In fact, nutritional imbalances are increasingly thought to be a causative factor in hearing loss.1 Age-related hearing loss is actually not due to any kind of mechanical dysfunction in your ear. Rather it’s how your brain processes information that results in reduced hearing.
Furthermore, it’s your brain’s ability to provide proper feedback to your ear, by filtering out unwanted information, that declines when you reach your 40s and 50s. Without this filtering system, you’re more likely to be overcome by a mass of information that is difficult to sort out.
The good news is age-related hearing loss may be reversible. Tinnitus, which is typically caused by noise-induced damage, may also be greatly improved, as can sudden loss of hearing.
Nutrients That Protect and Improve Hearing
Omega 3 Fats
Found in high amounts in fish like salmon, tuna and trout, omega 3 fats are known for fighting inflammation and preventing heart disease. But they’re known to fight hearing loss too. One study found that the risk of age-related hearing loss decreased in over 40 percent of people who ate 2 servings of fatty fish per week. Researchers think that omega 3 fats strengthen the blood vessels in your ear’s sensory system.
Research by the American Academy of Otolaryngology-Head and Neck Surgery Foundation found that 20 percent of men over the age of 60 with a high intake of folic acid lowered their risk of developing hearing loss. Folic Acid is a vitamin B and it’s thought to prevent hearing loss by either lowering homocysteine, a possible cause of certain types of hearing loss or increasing the blood flow to key structures in the ear. Homocysteine, a common amino acid, is usually acquired from eating meat. However, high amounts have been linked to heart and blood vessel disease. It’s recommended to have 800 micrograms of folic acid per day from a multivitamin in combination with the foods you eat. Some foods you can eat to increase your folic acid intake include: spinach, asparagus, beans, broccoli, eggs, liver or nuts.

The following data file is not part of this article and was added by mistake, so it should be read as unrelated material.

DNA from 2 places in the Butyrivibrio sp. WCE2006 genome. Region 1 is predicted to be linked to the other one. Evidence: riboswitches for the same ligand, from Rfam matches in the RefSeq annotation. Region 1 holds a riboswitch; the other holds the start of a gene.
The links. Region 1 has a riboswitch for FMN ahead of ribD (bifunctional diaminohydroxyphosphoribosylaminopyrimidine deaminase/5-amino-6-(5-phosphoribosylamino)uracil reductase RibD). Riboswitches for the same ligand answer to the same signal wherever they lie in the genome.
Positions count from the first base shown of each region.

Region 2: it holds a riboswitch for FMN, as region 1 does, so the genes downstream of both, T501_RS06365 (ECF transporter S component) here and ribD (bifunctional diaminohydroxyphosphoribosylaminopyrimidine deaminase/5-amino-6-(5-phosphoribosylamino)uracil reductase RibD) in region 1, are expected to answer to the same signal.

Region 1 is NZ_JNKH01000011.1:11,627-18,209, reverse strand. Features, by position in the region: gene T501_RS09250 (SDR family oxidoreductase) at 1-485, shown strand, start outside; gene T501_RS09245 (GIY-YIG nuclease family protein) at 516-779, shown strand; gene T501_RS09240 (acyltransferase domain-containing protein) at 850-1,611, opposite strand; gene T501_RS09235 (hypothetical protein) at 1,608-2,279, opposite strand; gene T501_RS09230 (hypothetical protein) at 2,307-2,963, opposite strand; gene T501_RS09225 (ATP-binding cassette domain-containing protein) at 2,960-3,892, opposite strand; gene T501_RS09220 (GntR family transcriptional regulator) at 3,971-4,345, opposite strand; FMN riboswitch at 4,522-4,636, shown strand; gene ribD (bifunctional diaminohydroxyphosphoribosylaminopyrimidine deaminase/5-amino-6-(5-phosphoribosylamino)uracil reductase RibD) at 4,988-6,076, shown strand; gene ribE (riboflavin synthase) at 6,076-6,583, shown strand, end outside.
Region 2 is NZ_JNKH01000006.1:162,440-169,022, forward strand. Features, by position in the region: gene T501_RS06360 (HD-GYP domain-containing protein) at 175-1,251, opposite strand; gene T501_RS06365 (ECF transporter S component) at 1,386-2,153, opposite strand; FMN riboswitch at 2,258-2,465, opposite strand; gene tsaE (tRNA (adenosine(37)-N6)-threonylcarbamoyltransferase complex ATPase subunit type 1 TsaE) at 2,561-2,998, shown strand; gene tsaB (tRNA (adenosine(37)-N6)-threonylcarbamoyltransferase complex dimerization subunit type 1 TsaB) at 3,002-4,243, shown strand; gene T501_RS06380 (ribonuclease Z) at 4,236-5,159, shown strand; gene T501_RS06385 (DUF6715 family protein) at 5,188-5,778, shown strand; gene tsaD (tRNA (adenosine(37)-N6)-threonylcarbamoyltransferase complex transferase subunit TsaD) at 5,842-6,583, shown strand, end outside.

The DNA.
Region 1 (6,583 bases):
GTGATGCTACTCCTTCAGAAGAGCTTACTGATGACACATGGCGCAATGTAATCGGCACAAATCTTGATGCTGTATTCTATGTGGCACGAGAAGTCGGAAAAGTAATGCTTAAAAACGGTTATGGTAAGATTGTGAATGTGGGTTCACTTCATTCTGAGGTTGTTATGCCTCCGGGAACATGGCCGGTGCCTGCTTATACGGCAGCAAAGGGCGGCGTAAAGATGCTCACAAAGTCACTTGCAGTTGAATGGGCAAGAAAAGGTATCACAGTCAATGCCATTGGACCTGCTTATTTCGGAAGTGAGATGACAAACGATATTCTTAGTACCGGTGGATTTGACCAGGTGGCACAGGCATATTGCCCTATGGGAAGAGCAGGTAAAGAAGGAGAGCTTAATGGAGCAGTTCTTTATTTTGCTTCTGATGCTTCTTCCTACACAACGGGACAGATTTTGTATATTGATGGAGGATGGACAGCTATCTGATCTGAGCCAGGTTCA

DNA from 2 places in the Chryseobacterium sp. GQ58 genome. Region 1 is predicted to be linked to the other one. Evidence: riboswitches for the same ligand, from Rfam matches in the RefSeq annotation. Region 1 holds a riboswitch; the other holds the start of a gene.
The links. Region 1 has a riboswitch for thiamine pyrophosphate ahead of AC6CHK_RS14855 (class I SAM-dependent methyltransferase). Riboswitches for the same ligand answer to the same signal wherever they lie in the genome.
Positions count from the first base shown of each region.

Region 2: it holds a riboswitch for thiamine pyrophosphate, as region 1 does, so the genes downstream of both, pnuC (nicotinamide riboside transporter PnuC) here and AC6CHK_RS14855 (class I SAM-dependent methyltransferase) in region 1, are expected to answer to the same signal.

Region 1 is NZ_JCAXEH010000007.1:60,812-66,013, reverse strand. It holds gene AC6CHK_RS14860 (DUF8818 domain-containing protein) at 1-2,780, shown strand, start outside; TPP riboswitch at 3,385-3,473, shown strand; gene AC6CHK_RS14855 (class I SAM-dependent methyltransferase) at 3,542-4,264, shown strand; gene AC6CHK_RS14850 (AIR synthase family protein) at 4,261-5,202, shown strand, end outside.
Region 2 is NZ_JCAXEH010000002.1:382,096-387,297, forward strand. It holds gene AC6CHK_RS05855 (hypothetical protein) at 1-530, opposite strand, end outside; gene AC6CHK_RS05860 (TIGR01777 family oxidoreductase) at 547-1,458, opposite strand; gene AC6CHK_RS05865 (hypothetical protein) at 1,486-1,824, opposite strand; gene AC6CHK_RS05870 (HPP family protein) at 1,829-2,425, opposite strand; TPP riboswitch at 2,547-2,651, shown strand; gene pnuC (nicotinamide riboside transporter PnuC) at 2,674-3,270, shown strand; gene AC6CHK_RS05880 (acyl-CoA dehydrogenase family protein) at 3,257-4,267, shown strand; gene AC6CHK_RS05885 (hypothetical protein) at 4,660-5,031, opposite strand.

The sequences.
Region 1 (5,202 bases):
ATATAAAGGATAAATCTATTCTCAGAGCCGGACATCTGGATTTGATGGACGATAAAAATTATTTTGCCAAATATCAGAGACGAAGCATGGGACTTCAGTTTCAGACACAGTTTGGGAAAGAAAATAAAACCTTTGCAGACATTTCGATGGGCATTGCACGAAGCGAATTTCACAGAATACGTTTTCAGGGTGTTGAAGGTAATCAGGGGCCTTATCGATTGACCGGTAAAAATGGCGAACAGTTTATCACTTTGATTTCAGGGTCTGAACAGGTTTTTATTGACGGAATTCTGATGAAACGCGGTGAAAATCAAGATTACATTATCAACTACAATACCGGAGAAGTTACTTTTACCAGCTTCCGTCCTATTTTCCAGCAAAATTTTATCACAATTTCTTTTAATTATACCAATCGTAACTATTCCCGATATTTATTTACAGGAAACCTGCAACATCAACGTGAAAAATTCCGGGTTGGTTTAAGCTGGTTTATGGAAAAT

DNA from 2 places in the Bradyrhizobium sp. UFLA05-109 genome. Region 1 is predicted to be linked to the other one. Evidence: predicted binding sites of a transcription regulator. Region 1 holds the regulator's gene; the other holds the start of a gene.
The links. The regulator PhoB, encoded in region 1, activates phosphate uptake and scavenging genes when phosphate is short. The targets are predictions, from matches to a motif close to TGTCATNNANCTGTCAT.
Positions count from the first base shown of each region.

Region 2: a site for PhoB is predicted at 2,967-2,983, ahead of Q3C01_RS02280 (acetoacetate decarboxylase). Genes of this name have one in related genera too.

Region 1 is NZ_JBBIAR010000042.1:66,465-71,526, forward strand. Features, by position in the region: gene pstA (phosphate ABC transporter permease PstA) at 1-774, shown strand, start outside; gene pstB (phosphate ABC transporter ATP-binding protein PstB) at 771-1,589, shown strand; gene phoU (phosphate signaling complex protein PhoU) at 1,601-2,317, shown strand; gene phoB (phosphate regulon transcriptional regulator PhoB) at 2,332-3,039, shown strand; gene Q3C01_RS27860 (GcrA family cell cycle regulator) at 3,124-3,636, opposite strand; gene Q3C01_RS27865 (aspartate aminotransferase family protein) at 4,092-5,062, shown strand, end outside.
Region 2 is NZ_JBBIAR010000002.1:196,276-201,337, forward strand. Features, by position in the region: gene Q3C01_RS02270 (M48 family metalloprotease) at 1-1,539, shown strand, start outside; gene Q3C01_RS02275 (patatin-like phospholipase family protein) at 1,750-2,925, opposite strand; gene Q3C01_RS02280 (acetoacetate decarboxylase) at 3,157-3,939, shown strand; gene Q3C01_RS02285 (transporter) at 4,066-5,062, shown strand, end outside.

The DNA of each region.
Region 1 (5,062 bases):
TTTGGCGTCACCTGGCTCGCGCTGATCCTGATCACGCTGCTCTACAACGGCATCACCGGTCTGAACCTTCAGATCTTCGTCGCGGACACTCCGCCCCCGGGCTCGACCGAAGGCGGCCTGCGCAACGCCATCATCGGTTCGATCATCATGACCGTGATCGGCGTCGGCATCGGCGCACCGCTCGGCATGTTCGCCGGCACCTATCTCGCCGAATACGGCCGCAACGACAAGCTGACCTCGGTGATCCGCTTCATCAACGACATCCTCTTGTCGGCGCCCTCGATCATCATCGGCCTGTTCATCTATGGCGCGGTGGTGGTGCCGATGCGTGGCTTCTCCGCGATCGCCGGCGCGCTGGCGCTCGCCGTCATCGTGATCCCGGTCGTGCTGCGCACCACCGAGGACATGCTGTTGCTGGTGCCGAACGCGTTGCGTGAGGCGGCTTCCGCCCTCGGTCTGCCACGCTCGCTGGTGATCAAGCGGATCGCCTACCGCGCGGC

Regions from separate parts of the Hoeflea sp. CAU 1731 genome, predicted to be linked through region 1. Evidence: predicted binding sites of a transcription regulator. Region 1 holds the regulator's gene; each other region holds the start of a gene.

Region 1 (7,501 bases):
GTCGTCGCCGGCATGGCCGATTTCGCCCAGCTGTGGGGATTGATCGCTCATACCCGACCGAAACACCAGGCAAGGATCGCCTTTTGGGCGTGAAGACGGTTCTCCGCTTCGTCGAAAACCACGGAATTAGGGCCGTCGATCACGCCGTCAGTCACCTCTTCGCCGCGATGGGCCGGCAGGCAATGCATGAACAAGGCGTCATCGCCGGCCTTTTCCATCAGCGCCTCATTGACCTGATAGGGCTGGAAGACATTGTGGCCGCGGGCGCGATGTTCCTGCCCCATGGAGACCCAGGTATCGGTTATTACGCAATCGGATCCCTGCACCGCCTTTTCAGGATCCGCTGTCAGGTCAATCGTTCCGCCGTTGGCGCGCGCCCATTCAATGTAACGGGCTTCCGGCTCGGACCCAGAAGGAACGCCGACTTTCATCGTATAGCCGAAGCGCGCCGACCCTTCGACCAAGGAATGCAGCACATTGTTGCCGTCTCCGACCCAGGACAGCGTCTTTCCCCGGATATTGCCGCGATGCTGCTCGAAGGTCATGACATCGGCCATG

It’s recommended to have 300 to 400 micrograms of magnesium in your diet per day and it can be achieved with a supplement or eating things like bananas, broccoli, potatoes, artichokes, brown rice, peanut butter, almonds and halibut. In a study that followed 300 young, healthy people that drank a magnesium supplement every day for two months, it was discovered that their hearing remained intact, despite working in high levels of noise.
Zinc is known to increase the inner ear’s resistance to hearing loss. In one research study, it was found that the group taking a zinc treatment for sudden sensorineural hearing loss (SSNHL) had an increased rate of successful recovery. According to the researchers of the study “Its antioxidant and anti-inflammatory effects may help reduce the oxidative stress of the cochlea in SSNHL, implying a new direction in the treatment of this disease.” You’ll be happy to know that you can get zinc in many things like seafood, beef, lamb, pork, chicken, nuts, spinach, pumpkin and squash seeds, and even in dark chocolate with at least 70 percent cocoa content.
Vitamin C & E
These well-known antioxidants are good at keeping free radicals at bay and giving your immune system the boost it needs to fight off sickness including ear infections, which can sometimes be the cause of hearing loss. Foods rich in vitamin C and E include peppers, citrus fruits like oranges, guava, green leafy vegetables like kale, nuts, broccoli, tomatoes, and peas.